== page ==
Y_test = test_set_scaled[['liquidations']]

    return X3_train, X7_train, Y_train, X3_test, X7_test, Y_test

With the datasets split into the test and training, we are ready to create and train the models!

Model Development

class FeedForwardNN(nn.Module):
    def __init__(self, input_size, hidden_size1, hidden_size2, output_size):
        super(FeedForwardNN, self).__init__()
        self.fc1 = nn.Linear(input_size, hidden_size1)
        self.relu = nn.ReLU()   
        self.fc2 = nn.Linear(hidden_size1, hidden_size2)
        self.relu = nn.ReLU()
        self.fc3 = nn.Linear(hidden_size2, output_size)
        self.sigmoid = nn.Sigmoid() 
    def forward(self, x):
        x = self.relu(self.fc1(x))
        x = self.relu(self.fc2(x))
        x = self.sigmoid(self.fc3(x))
        return x

As you can see, the model is a very simple 3 Layer Feedforward Neural Network. We are going to test prediction on two different models, one with 7 day lagged features and one with 3 day lagged features.

input_size = 10  
hidden_size1 = 32
hidden_size2 = 16
output_size = 1  

# Create an instance of the feedforward neural network
model_3day = FeedForwardNN(input_size, hidden_size1, hidden_size2, output_size)
model_7day = FeedForwardNN(input_size, hidden_size1, hidden_size2, output_size)


The two models are trained with a k-fold validation scheme to monitor potential overfitting. Since we use the @task decorator here, we will be able to measure relevant metrics for our training session, such as time spent, training error etc.

@task(name=f'Model Training with K-folds cross validation')
def train_model(model, X, Y, num_epochs, batch_size, num_folds):
    criterion = nn.BCELoss()
    optimizer = optim.Adam(model.parameters(), lr=0.0001)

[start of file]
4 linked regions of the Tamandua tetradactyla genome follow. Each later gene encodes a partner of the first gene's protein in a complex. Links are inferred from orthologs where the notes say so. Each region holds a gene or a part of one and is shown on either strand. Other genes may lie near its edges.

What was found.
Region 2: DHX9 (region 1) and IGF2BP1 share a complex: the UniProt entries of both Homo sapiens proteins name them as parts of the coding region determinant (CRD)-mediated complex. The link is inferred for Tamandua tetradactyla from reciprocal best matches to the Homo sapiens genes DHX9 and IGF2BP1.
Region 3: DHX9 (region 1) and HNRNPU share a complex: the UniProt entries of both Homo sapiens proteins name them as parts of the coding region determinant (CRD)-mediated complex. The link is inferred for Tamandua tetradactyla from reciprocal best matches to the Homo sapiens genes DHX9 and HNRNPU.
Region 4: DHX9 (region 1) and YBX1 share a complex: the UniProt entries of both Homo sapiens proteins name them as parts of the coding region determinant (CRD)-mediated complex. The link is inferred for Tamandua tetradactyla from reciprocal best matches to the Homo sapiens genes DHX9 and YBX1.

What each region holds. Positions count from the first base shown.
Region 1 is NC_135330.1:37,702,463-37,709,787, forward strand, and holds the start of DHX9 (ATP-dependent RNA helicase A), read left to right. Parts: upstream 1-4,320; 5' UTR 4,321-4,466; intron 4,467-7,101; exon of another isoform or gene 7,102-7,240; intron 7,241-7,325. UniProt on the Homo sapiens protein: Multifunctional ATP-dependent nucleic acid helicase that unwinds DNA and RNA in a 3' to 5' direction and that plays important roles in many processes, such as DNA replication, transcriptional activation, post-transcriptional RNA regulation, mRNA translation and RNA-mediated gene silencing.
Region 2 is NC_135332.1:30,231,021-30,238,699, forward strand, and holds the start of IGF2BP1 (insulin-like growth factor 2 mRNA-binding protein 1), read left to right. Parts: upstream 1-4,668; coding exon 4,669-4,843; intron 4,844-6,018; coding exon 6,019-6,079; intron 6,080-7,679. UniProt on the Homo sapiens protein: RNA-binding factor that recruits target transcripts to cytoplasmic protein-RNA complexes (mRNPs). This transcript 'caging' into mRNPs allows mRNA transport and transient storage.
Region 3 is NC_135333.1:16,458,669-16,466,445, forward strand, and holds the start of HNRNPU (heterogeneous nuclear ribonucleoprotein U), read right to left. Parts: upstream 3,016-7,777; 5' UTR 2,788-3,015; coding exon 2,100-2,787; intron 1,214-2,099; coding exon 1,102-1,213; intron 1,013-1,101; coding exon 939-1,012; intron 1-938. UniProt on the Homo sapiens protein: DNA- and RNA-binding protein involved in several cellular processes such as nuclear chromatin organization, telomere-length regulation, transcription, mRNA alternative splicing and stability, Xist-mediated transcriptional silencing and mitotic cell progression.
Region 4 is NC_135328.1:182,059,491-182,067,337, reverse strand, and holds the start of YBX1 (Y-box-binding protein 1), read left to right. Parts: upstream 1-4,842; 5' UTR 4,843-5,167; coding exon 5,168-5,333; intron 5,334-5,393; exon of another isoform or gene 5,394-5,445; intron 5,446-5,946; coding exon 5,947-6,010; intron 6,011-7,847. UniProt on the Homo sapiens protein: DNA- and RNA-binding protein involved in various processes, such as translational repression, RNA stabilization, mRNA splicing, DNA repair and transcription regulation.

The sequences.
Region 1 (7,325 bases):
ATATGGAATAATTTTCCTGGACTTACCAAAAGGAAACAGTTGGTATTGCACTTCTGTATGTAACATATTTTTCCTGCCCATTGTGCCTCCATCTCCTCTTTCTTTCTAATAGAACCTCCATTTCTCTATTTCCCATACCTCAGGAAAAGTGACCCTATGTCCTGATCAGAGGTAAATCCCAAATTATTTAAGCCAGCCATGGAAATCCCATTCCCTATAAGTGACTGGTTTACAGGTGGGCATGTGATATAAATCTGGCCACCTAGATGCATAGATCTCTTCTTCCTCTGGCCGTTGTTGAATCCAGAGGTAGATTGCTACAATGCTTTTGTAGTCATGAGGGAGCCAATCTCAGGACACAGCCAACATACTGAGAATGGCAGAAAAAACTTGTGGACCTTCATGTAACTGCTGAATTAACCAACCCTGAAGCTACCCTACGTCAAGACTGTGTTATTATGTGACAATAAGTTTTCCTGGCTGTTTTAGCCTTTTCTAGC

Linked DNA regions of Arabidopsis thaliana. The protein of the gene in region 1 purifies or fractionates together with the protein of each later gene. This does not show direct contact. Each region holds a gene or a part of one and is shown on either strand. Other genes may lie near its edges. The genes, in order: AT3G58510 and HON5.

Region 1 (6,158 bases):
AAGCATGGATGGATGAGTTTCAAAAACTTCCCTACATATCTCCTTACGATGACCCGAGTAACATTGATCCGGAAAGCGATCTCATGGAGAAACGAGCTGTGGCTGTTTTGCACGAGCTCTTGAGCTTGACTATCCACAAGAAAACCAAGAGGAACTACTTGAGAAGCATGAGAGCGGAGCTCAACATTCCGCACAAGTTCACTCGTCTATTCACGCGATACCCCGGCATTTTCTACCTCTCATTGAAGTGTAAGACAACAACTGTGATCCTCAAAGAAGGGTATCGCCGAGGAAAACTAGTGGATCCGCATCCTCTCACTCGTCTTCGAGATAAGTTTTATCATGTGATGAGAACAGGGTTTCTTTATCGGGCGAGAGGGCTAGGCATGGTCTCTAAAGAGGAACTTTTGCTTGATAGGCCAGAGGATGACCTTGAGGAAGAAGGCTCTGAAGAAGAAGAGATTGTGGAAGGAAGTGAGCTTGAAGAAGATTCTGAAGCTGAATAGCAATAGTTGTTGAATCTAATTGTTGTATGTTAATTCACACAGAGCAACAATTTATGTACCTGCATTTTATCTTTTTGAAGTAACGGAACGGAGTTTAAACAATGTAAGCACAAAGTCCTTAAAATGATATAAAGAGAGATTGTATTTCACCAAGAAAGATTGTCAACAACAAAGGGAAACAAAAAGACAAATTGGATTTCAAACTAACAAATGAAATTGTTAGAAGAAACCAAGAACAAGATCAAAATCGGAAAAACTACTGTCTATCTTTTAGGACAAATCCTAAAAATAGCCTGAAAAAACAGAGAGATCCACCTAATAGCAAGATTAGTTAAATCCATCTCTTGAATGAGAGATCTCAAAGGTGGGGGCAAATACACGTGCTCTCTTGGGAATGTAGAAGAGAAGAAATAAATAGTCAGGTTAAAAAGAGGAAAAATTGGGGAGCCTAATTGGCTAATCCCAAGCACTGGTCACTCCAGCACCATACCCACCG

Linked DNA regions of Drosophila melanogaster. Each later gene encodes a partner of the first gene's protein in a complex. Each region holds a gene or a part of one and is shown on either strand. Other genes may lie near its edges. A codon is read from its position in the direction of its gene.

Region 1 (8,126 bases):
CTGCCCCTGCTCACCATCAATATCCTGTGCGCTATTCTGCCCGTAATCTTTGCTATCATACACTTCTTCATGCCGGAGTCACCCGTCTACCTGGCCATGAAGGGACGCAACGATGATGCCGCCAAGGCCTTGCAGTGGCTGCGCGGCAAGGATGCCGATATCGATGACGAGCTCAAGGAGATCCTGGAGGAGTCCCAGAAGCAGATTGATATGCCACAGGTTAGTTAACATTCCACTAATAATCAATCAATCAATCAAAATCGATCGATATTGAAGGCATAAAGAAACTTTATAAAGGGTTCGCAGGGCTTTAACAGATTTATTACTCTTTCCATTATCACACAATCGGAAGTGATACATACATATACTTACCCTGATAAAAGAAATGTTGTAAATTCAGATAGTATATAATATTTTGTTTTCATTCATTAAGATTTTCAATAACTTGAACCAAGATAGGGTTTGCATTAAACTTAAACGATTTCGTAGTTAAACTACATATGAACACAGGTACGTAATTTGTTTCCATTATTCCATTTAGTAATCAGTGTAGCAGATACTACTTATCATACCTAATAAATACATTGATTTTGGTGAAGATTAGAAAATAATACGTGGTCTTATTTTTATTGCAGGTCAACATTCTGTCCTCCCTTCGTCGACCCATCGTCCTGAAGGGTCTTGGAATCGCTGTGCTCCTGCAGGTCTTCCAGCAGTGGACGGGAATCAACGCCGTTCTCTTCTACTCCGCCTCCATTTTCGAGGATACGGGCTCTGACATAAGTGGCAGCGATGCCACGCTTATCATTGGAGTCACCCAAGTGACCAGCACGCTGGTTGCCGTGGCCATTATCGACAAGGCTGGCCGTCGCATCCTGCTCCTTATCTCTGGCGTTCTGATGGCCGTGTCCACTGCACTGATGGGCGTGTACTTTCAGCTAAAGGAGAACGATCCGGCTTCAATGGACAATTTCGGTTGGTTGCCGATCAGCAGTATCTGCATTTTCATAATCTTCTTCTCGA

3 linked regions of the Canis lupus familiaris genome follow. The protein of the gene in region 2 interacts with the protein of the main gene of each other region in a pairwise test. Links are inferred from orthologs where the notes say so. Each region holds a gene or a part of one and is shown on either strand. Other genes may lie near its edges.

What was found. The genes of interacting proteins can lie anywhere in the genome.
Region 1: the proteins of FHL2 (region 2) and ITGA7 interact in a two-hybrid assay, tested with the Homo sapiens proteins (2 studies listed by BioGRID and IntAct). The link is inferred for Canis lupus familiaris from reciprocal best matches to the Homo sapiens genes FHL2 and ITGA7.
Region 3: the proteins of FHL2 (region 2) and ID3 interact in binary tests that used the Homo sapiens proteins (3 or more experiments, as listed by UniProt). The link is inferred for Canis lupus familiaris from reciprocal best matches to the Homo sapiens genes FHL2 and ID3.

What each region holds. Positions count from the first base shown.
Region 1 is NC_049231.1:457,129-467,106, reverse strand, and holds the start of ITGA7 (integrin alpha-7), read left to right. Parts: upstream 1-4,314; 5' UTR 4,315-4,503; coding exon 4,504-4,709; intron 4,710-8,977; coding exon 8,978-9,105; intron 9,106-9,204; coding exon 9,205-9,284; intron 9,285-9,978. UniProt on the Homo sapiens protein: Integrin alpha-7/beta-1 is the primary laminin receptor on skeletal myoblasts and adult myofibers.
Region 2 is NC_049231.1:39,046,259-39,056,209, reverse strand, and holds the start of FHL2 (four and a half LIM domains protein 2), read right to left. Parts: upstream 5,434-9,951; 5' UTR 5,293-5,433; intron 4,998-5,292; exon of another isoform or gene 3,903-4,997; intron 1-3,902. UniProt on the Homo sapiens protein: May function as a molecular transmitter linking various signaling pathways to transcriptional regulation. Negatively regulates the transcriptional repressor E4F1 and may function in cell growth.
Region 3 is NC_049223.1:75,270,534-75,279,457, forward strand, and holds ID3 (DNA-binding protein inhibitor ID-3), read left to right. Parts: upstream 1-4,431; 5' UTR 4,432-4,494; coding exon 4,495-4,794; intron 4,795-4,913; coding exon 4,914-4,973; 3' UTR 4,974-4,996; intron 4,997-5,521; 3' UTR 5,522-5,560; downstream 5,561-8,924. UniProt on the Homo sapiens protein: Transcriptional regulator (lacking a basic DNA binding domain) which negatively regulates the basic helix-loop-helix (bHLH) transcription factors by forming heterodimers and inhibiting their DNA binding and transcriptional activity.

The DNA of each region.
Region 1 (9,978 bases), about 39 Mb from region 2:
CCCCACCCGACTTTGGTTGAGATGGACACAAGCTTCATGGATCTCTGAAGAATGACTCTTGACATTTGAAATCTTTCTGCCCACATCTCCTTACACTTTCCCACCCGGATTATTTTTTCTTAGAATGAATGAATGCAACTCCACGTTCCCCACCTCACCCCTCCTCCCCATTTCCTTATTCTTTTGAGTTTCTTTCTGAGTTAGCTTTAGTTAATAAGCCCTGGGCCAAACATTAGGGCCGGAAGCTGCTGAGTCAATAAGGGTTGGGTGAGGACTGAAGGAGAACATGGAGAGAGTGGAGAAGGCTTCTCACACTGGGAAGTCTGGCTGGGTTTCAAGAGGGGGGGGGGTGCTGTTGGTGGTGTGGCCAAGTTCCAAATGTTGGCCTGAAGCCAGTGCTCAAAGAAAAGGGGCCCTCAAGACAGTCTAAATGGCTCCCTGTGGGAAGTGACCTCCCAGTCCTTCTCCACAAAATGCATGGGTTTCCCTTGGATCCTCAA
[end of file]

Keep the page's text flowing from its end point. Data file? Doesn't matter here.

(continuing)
X_tensor = torch.tensor(X.values, dtype=torch.float32)
    Y_tensor = torch.tensor(Y.values, dtype=torch.float32)
    dataset = torch.utils.data.TensorDataset(X_tensor, Y_tensor)
    train_loader = torch.utils.data.DataLoader(dataset, batch_size=batch_size, shuffle=True)
    kf = KFold(n_splits=num_folds, shuffle=False)
    fold = 1

    cv_errors = []
    for train_index, val_index in kf.split(X):
        print(f"Fold {fold}/{num_folds}")
        X_train, X_val = X.iloc[train_index], X.iloc[val_index]
        Y_train, Y_val = Y.iloc[train_index], Y.iloc[val_index]
        X_train_tensor = torch.tensor(X_train.values, dtype=torch.float32)
        Y_train_tensor = torch.tensor(Y_train.values, dtype=torch.float32)
        X_val_tensor = torch.tensor(X_val.values, dtype=torch.float32)
        Y_val_tensor = torch.tensor(Y_val.values, dtype=torch.float32)
        train_dataset = torch.utils.data.TensorDataset(X_train_tensor, Y_train_tensor)
        val_dataset = torch.utils.data.TensorDataset(X_val_tensor, Y_val_tensor)
        train_loader = torch.utils.data.DataLoader(train_dataset, batch_size=batch_size, shuffle=True)
        val_loader = torch.utils.data.DataLoader(val_dataset, batch_size=batch_size, shuffle=False)
        fold_errors = []
        for epoch in range(num_epochs):
            running_loss = 0.0
            for inputs, labels in train_loader:
                outputs = model(inputs)
                loss = criterion(outputs, labels)
                running_loss += loss.item()
            epoch_loss = running_loss / len(train_loader)
        val_loss = 0.0
        with torch.no_grad():
            for inputs, labels in val_loader:
                outputs = model(inputs)
                loss = criterion(outputs, labels)
                val_loss += loss.item()
        val_loss /= len(val_loader)
        fold_errors.append(val_loss)  # Save validation loss for the fold
        cv_errors.append(fold_errors)  # Save fold errors to cross-validation errors array
        fold += 1
    return cv_errors

Model Performance

Since our models are binary classifiers, we are interested in accuracy, recall, precision and f1, in addition to the validation performances.